May 30, 2007

Digital Art Beyond Expression

by Nick Montfort · , 5:51 am

José Manuel García-Patos, who is at work on the interactive fiction system Gesaku, called my attention to a fascinating article about player freedom by Stephen Bond, author of Ramses.

Bond points out that the camp that expects IF to provide a more or less completely blank slate upon which the player’s experience can be realized (so that IF becomes simply a “a text-based vibrator for the imagination”) is quite distant from those who expect IF authors to supply treasures, dragons, puzzles, and conventional pleasures. He offers a third idea, that of “interactive fiction as a kind of art form,” allowing expression. In Bond’s view, artmaking is “egotistical” and “[a]n artwork is a reification of the artist’s self, a subjective consciousness made objective, bravely put forth and held out for admiration.”

The ideas of pure player choice may be as uninteresting as the cave-crawl, but I don’t think this concept of art is the only alternative.

While Bond’s comments in this article are compelling in many ways, they really encompass only the most lyrical, romanticist artworks. “Art” as put forth here is something very limited. Marcel Duchamp’s Fountain has been called many things, including the most important artwork of the 20th century, but is it really “a reification of the artist’s self, a subjective consciousness made objective, bravely put forth and held out for admiration”? Is it best thought of as being expressive? To turn to the literary arts, what about Gertrude Stein’s Tender Buttons, Alain Robbe-Grillet’s La Jalousie, Steve McCaffrey’s Carnival, Doug Nufer’s Never Again, and Charles Bernstein’s “Let’s Just Say” (excerpt, mp3)? I don’t mean to suggest that the creation of these works was egoless or that subjectivity has been entirely erased in all of them. But it seems like it would be missing the point to think that these works mainly serve as embodiments of the author, that they mainly sing the particular selves that wrote them. It seems to me that, while they are individual creations, they mainly offer ways of working through various systems of language and narrative as they are shared by whole cultures.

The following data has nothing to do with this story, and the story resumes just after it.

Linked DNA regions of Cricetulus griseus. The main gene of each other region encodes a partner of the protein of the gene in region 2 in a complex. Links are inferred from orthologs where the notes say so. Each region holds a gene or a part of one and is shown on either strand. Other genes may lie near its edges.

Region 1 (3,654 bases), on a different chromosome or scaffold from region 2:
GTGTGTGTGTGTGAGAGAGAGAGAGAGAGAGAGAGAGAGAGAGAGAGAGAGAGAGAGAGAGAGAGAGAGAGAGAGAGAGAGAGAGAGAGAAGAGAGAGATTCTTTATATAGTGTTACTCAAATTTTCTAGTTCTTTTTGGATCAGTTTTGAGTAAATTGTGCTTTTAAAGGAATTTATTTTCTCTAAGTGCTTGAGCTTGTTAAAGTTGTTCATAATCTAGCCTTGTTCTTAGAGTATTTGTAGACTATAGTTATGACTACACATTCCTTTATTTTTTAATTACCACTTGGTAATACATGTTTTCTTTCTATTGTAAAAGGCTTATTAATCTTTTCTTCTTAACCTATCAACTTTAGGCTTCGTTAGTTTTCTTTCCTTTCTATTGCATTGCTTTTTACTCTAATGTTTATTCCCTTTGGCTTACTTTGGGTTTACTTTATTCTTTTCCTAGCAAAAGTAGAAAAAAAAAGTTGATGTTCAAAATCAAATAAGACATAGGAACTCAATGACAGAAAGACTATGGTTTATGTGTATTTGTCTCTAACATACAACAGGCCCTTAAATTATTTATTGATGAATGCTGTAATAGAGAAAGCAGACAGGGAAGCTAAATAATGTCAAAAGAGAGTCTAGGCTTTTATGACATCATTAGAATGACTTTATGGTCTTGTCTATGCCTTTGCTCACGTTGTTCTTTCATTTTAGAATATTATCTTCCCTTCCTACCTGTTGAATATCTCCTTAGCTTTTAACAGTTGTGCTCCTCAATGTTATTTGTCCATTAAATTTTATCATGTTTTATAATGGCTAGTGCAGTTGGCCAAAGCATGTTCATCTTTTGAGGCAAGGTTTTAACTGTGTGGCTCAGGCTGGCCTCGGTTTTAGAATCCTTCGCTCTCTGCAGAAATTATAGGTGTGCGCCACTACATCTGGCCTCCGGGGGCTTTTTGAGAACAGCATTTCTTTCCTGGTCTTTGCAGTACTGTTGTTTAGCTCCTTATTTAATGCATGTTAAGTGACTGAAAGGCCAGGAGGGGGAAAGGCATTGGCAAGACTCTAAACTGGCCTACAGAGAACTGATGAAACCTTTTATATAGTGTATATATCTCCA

The problem with an exclusively “expressive” concept of art may point to a limitation of one of Michael’s terms, a term I actually like quite a bit: “expressive AI.” Hugo Liu’s phrase “computational aesthetics” is more welcoming and covers the artistic use of computation without requiring that the system convey an author’s or artist’s expression, or that it be expressive itself. On the other hand, if Michael is less interested in marking off the interesting from the uninteresting and more interested in adding a particular capability to computer art – in saying “let’s have computers capable of expression as well as conceptual manipulation” – it makes sense to specify that. I just want to suggest that we not collapse all of what art does into the “expressive.”